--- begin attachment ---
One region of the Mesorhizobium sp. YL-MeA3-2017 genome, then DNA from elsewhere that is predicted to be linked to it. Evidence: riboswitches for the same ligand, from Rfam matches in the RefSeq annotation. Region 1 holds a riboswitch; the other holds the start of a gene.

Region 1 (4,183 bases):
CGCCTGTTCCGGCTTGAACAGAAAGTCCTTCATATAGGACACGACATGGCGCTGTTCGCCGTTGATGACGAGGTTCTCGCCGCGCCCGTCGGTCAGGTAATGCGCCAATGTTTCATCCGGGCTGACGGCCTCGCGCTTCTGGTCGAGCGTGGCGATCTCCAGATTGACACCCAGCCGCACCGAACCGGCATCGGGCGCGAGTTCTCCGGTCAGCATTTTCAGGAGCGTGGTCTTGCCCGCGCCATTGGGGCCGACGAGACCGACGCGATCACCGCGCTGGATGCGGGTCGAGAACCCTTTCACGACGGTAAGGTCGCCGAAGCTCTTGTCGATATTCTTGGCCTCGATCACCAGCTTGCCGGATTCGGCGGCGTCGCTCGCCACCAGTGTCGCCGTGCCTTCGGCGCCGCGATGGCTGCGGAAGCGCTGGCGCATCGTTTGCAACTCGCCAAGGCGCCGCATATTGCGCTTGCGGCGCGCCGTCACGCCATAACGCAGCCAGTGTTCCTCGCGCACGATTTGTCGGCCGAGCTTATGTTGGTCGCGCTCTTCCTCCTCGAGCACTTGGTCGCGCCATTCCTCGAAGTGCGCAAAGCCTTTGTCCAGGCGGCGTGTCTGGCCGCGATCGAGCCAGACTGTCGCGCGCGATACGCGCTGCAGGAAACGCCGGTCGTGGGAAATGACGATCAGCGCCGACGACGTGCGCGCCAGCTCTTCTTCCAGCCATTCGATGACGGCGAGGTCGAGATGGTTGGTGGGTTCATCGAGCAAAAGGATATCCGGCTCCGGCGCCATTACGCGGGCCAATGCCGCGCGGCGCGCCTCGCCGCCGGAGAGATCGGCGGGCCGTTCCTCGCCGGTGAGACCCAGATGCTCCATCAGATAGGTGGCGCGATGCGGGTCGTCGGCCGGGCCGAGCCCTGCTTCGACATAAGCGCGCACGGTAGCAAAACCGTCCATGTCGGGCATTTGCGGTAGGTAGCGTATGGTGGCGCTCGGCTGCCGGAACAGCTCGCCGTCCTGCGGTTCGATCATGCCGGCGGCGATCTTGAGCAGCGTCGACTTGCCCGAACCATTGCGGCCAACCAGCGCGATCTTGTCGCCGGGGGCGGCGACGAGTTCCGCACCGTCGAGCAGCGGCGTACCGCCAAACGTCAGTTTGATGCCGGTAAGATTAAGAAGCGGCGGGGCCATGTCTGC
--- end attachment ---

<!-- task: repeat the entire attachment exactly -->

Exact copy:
One region of the Mesorhizobium sp. YL-MeA3-2017 genome, then DNA from elsewhere that is predicted to be linked to it. Evidence: riboswitches for the same ligand, from Rfam matches in the RefSeq annotation. Region 1 holds a riboswitch; the other holds the start of a gene.

Region 1 (4,183 bases):
CGCCTGTTCCGGCTTGAACAGAAAGTCCTTCATATAGGACACGACATGGCGCTGTTCGCCGTTGATGACGAGGTTCTCGCCGCGCCCGTCGGTCAGGTAATGCGCCAATGTTTCATCCGGGCTGACGGCCTCGCGCTTCTGGTCGAGCGTGGCGATCTCCAGATTGACACCCAGCCGCACCGAACCGGCATCGGGCGCGAGTTCTCCGGTCAGCATTTTCAGGAGCGTGGTCTTGCCCGCGCCATTGGGGCCGACGAGACCGACGCGATCACCGCGCTGGATGCGGGTCGAGAACCCTTTCACGACGGTAAGGTCGCCGAAGCTCTTGTCGATATTCTTGGCCTCGATCACCAGCTTGCCGGATTCGGCGGCGTCGCTCGCCACCAGTGTCGCCGTGCCTTCGGCGCCGCGATGGCTGCGGAAGCGCTGGCGCATCGTTTGCAACTCGCCAAGGCGCCGCATATTGCGCTTGCGGCGCGCCGTCACGCCATAACGCAGCCAGTGTTCCTCGCGCACGATTTGTCGGCCGAGCTTATGTTGGTCGCGCTCTTCCTCCTCGAGCACTTGGTCGCGCCATTCCTCGAAGTGCGCAAAGCCTTTGTCCAGGCGGCGTGTCTGGCCGCGATCGAGCCAGACTGTCGCGCGCGATACGCGCTGCAGGAAACGCCGGTCGTGGGAAATGACGATCAGCGCCGACGACGTGCGCGCCAGCTCTTCTTCCAGCCATTCGATGACGGCGAGGTCGAGATGGTTGGTGGGTTCATCGAGCAAAAGGATATCCGGCTCCGGCGCCATTACGCGGGCCAATGCCGCGCGGCGCGCCTCGCCGCCGGAGAGATCGGCGGGCCGTTCCTCGCCGGTGAGACCCAGATGCTCCATCAGATAGGTGGCGCGATGCGGGTCGTCGGCCGGGCCGAGCCCTGCTTCGACATAAGCGCGCACGGTAGCAAAACCGTCCATGTCGGGCATTTGCGGTAGGTAGCGTATGGTGGCGCTCGGCTGCCGGAACAGCTCGCCGTCCTGCGGTTCGATCATGCCGGCGGCGATCTTGAGCAGCGTCGACTTGCCCGAACCATTGCGGCCAACCAGCGCGATCTTGTCGCCGGGGGCGGCGACGAGTTCCGCACCGTCGAGCAGCGGCGTACCGCCAAACGTCAGTTTGATGCCGGTAAGATTAAGAAGCGGCGGGGCCATGTCTGC